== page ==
Copyright © 2010 Pearson Education, Inc. Slide 8 - 58 Example: The linear model relating hurricanes’ wind speeds to their central pressures was: Predicted MaxWindSpeed = 955.27-(.897)CentralPressure Hurricane Katrina had a central pressure measured at 920 millibars. What does our regression model predict for her maximum wind speed? How good is that prediction, given that Katrina’s actual wind speed was measured at 110 knots?

Copyright © 2010 Pearson Education, Inc. Slide 8 - 59 More about Residuals A scatterplot of all the residuals the graph should be completely random! It should show no bends and should have no outliers.

Copyright © 2010 Pearson Education, Inc. Slide 8 - 60 Draw examples of a residual graph that is not random.

Copyright © 2010 Pearson Education, Inc. Slide 8 - 61 TI Tips – Residual Plots You look at the scatterplot to make sure it is linear. Sometimes it is hard to tell. After you do a regression do a residual plot. If the residual plot is completely random, you know your scatterplot was linear. The calculator automatically stores the residuals in a list named RESID after you run a regression. To look at them … STAT EDIT cursor over to RESID. To create the residual plot … STAT PLOT, Plot2, Xlist:YR and Ylist: RESID Y= may still have your regression line in it. You can either turn it off or remove it. ZoomStat Do you see a curve?

Copyright © 2010 Pearson Education, Inc. Slide 8 - 62 Example: Our linear model for homes uses the model: predicted price = -3.117 + (94.454)(size) a. Would you prefer to find a home with a negative or a positive residual? Explain. b. You plan to look for a home of about 3000 square feet. How much should you expect to have to pay? c. You find a nice home that size selling for \$300,000. What’s the residual?

Copyright © 2010 Pearson Education, Inc. Slide 8 - 63 The Residual Standard Deviation The standard deviation of the residuals, s e, measures how much the points spread around the regression line. S e = “Errors in predictions based on this model have a standard deviation of s (standard deviation in y units).” We estimate the SD of the residuals using:

Copyright © 2010 Pearson Education, Inc. Slide 8 - 64 R 2 —The Variation Accounted For (cont.) All regression analyses include this statistic, although by tradition, it is written R 2 (pronounced “R-squared”). An R 2 of 0 means that none of the variance in the data is in the model; all of it is still in the residuals. When interpreting a regression model you need to Tell what R 2 means. “The % of variability in y that is explained by x is” R 2 R 2 is always between 0% and 100%. What makes a “good” R 2 value depends on the kind of data you are analyzing and on what you want to do with it. Always report slope and intercept for a regression and R 2 so that readers can judge for themselves how successful the regression is at fitting the data.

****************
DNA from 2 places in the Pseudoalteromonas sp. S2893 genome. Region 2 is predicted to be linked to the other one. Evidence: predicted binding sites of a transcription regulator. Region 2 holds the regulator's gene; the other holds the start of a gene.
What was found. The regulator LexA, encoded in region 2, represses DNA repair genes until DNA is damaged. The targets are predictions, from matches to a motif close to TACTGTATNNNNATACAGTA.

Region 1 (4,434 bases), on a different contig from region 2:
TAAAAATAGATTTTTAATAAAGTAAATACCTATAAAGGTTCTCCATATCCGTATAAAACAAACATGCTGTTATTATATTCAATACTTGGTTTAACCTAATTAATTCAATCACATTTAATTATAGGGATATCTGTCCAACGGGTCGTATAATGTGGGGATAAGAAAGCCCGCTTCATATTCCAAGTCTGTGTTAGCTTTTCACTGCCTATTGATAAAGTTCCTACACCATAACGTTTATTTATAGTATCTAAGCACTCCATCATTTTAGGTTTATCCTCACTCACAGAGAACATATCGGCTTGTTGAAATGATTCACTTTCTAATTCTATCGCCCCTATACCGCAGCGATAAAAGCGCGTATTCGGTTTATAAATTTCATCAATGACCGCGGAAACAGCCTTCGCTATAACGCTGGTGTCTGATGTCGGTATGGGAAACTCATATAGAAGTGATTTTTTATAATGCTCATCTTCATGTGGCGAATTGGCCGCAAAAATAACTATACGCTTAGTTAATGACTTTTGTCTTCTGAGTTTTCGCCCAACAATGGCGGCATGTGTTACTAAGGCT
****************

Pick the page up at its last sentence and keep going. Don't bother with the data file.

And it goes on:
Copyright © 2010 Pearson Education, Inc. Slide 8 - 65 Assumptions and Conditions Quantitative Variables Condition: Regression can only be done on two quantitative variables (and not two categorical variables). Straight Enough Condition: The linear model assumes that the relationship between the variables is linear. (check by scatterplot)

Copyright © 2010 Pearson Education, Inc. Slide 8 - 66 Assumptions and Conditions (cont.) If the scatterplot is not straight enough, stop here. You can only use a linear model on two variables that are related linearly! Some nonlinear relationships can be saved by re- expressing the data to make the scatterplot more linear.

Copyright © 2010 Pearson Education, Inc. Slide 8 - 67 Assumptions and Conditions (cont.) It’s a good idea to check linearity again after computing the regression when we can examine the residuals. Does the Plot Thicken? Condition: Residual plots should be scattered. Don’t confuse this with Normal Probability Plots from unit one (to see if it is a normal curve) should be a straight line.

Copyright © 2010 Pearson Education, Inc. Slide 8 - 68 Assumptions and Conditions (cont.) Outlier Condition: Watch out for outliers. Outlying points can dramatically change a regression model. Outliers can even change the sign of the slope, misleading us about the underlying relationship between the variables.

Copyright © 2010 Pearson Education, Inc. Slide 8 - 69 What Can Go Wrong? Don’t fit a straight line to a nonlinear relationship. Beware extraordinary points (y-values that stand off from the linear pattern or extreme x-values). Don’t extrapolate beyond the data—the linear model may no longer hold outside of the range of the data. Don’t infer that x causes y just because there is a good linear model for their relationship— association is not causation. Don’t choose a model based on R 2 alone.

Copyright © 2010 Pearson Education, Inc. Slide 8 - 70 A few IMPORTANT things to remember: “The percentage of variability in y that is explained by x is: r 2 ” (an example of this will be homework problem #7) Correlation = r = +/- squareroot of r 2 (you need to decide if it is + or – for a positive or negative correlation) residual = observed – predicted = y – y(hat) R 2 tells you how well the actual data fits the model (1 is perfect, zero is no correlation) 1 – r 2 is the fraction of the original variance left in the residuals Be careful not to use a regression to extrapolate (predict values beyond the scope/time frame of the model)